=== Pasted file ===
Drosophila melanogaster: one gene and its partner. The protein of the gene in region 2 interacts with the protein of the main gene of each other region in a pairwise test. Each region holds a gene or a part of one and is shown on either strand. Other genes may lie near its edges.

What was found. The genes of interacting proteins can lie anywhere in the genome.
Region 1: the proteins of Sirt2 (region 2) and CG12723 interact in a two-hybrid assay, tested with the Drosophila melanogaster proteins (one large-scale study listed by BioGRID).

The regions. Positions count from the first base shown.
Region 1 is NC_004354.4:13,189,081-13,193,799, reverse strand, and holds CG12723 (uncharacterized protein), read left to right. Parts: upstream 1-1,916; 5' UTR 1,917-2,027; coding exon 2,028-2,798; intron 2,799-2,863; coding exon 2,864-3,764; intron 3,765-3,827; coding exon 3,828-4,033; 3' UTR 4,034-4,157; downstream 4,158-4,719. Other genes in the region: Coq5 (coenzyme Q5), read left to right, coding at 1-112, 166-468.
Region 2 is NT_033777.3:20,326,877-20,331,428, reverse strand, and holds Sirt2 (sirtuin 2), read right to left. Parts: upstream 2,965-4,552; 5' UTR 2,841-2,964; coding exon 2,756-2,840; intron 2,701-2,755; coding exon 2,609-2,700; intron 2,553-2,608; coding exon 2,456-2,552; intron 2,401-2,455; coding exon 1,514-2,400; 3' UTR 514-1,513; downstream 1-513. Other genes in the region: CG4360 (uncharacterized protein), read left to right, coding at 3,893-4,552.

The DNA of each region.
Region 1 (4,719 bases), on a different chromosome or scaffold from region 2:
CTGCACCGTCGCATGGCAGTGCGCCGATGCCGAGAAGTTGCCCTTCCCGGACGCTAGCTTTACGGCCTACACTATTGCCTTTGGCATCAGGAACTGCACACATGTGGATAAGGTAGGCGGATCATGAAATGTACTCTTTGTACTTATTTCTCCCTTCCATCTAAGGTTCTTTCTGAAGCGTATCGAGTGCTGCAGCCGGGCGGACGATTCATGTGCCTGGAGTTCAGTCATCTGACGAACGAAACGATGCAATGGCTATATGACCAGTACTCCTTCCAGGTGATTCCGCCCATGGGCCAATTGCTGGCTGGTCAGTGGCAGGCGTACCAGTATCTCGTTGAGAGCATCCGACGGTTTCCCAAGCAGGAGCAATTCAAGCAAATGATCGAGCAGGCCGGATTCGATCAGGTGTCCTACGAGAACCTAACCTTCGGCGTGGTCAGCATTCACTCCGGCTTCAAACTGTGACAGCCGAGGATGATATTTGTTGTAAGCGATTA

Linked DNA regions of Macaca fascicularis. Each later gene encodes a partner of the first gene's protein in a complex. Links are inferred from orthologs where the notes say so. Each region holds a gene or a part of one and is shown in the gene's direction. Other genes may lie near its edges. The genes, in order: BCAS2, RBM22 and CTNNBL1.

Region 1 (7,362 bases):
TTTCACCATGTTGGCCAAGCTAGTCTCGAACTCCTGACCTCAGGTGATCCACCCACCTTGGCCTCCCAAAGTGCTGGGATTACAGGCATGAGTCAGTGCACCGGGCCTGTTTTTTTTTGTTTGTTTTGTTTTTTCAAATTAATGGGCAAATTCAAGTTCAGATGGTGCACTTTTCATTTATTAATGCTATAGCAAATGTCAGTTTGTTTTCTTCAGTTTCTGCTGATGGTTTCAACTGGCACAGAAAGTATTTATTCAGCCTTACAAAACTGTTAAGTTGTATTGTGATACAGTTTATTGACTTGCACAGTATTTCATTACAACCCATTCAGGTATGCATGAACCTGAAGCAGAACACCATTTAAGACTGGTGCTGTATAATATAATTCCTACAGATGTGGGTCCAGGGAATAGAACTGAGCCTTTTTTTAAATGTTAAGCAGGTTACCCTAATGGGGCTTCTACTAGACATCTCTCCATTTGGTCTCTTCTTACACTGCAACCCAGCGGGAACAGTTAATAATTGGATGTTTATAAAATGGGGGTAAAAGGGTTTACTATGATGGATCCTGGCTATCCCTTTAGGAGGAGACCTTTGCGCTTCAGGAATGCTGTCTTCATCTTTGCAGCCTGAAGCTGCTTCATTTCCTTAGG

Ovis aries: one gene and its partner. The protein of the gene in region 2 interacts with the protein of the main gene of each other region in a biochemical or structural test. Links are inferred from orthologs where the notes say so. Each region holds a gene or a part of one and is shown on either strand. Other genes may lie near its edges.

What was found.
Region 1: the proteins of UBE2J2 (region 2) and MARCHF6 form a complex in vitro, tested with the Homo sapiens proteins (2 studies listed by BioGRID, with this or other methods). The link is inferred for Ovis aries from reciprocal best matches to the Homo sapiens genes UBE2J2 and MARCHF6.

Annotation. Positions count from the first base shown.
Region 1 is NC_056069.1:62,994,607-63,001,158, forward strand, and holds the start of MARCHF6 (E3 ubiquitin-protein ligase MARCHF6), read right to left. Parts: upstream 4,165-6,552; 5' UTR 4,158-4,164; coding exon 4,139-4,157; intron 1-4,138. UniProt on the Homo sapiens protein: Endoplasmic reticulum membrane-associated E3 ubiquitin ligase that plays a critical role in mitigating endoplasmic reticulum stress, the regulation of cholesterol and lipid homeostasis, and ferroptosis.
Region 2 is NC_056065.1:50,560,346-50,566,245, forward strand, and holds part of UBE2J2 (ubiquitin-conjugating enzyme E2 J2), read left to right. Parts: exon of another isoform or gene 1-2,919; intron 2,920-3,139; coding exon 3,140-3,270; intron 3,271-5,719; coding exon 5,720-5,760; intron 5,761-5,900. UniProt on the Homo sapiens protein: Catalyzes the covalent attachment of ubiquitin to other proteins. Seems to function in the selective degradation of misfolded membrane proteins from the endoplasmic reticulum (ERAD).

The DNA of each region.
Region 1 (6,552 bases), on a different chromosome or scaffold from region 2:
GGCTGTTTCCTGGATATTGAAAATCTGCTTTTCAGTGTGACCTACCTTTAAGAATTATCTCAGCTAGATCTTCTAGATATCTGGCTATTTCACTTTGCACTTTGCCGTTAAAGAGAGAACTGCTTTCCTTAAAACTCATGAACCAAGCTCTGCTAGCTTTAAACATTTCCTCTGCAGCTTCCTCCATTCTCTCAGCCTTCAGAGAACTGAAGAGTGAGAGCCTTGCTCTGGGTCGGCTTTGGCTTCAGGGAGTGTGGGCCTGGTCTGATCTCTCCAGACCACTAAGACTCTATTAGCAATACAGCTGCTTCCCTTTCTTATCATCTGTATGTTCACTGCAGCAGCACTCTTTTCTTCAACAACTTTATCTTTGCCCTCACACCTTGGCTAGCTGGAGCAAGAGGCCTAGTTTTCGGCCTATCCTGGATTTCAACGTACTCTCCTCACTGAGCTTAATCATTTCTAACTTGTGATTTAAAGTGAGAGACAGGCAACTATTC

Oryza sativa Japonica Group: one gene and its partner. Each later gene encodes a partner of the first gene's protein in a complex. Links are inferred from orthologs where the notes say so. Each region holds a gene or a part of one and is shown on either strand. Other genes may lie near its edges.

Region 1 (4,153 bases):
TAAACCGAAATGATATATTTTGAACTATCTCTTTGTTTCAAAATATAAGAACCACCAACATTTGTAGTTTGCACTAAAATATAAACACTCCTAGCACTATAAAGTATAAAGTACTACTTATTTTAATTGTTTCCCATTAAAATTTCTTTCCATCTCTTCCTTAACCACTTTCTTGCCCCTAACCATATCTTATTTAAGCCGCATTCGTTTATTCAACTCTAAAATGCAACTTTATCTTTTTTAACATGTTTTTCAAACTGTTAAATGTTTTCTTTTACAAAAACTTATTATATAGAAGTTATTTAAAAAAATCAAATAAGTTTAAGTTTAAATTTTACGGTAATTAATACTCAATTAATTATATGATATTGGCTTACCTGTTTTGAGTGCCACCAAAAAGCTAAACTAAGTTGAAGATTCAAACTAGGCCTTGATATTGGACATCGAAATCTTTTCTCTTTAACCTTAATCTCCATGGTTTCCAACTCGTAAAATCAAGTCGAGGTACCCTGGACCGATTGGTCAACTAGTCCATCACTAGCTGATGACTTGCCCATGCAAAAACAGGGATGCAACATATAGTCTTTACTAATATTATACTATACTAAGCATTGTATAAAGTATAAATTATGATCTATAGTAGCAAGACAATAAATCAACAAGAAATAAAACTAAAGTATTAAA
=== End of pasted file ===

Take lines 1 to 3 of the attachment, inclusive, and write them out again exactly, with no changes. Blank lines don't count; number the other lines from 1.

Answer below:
Drosophila melanogaster: one gene and its partner. The protein of the gene in region 2 interacts with the protein of the main gene of each other region in a pairwise test. Each region holds a gene or a part of one and is shown on either strand. Other genes may lie near its edges.

What was found. The genes of interacting proteins can lie anywhere in the genome.
Region 1: the proteins of Sirt2 (region 2) and CG12723 interact in a two-hybrid assay, tested with the Drosophila melanogaster proteins (one large-scale study listed by BioGRID).